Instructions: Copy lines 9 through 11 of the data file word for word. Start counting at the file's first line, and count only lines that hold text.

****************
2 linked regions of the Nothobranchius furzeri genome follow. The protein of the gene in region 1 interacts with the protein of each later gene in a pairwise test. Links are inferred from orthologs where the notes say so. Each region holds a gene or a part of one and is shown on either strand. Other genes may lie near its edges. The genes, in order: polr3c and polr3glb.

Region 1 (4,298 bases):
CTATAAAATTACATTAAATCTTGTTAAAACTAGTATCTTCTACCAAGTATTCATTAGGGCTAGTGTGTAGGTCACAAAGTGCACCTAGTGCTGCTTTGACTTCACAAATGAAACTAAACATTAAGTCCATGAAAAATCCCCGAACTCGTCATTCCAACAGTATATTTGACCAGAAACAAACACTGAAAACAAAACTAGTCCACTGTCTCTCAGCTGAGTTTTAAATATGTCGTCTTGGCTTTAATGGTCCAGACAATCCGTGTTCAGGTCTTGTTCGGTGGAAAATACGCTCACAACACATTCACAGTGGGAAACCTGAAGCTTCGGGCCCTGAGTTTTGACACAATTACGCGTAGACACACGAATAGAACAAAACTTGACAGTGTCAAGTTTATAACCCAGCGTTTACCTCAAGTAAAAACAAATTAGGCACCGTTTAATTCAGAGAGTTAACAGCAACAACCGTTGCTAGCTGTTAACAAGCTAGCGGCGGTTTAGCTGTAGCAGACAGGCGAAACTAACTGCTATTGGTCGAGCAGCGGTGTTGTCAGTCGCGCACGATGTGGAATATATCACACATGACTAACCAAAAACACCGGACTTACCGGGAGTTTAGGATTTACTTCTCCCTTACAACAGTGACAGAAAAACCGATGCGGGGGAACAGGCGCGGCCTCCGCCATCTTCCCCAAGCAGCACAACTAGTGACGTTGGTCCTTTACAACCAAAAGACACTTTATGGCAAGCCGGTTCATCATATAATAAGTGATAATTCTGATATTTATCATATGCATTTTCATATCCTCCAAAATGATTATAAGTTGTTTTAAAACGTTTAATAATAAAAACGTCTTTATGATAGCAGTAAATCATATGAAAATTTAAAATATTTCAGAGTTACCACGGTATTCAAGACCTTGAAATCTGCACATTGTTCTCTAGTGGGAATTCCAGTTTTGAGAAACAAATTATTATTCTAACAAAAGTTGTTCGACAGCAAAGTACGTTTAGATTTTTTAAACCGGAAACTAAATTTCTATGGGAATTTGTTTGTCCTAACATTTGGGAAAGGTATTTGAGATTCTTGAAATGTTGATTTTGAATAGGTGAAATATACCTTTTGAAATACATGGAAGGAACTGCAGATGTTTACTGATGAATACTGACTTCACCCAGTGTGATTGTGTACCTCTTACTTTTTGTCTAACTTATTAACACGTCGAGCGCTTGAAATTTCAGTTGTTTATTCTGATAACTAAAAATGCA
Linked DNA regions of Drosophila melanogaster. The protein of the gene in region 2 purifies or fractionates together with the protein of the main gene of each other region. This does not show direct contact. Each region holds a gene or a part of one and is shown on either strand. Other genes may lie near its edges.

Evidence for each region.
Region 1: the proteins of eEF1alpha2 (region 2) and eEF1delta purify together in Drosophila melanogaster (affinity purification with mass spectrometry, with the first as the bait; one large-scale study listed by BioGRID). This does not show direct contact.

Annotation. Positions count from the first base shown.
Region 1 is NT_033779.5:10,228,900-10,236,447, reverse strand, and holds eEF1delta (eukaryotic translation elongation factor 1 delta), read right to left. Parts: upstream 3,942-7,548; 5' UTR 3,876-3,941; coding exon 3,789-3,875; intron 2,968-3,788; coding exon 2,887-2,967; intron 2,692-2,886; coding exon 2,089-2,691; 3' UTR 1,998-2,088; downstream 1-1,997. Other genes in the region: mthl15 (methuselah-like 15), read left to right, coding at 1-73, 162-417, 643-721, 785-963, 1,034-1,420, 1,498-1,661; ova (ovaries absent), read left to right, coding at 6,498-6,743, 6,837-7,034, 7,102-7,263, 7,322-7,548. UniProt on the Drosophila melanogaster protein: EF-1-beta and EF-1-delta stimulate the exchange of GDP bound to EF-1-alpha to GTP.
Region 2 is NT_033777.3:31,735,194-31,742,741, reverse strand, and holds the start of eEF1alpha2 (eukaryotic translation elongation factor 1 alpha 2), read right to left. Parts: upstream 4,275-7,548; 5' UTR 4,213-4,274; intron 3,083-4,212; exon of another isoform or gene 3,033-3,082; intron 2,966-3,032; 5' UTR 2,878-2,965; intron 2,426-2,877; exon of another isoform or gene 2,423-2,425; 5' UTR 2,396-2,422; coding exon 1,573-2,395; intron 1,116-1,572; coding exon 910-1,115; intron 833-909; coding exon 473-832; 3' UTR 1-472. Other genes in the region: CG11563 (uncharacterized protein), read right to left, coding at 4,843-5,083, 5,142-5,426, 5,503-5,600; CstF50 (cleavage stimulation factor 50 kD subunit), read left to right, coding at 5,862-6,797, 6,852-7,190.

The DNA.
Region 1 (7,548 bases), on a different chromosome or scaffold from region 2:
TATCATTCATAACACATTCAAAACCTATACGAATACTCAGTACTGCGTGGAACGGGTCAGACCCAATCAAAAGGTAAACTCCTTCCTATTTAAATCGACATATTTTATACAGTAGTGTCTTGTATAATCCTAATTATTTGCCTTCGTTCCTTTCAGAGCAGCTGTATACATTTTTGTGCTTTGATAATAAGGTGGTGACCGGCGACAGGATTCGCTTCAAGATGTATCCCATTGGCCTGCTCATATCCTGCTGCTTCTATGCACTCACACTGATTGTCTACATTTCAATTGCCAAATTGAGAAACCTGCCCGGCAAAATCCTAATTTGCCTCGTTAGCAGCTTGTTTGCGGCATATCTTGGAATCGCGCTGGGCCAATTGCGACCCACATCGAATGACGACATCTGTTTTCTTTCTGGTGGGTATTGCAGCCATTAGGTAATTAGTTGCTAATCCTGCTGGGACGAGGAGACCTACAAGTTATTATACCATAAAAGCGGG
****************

Region 2 is NT_033777.3:31,735,194-31,742,741, reverse strand, and holds the start of eEF1alpha2 (eukaryotic translation elongation factor 1 alpha 2), read right to left. Parts: upstream 4,275-7,548; 5' UTR 4,213-4,274; intron 3,083-4,212; exon of another isoform or gene 3,033-3,082; intron 2,966-3,032; 5' UTR 2,878-2,965; intron 2,426-2,877; exon of another isoform or gene 2,423-2,425; 5' UTR 2,396-2,422; coding exon 1,573-2,395; intron 1,116-1,572; coding exon 910-1,115; intron 833-909; coding exon 473-832; 3' UTR 1-472. Other genes in the region: CG11563 (uncharacterized protein), read right to left, coding at 4,843-5,083, 5,142-5,426, 5,503-5,600; CstF50 (cleavage stimulation factor 50 kD subunit), read left to right, coding at 5,862-6,797, 6,852-7,190.

The DNA.
Region 1 (7,548 bases), on a different chromosome or scaffold from region 2: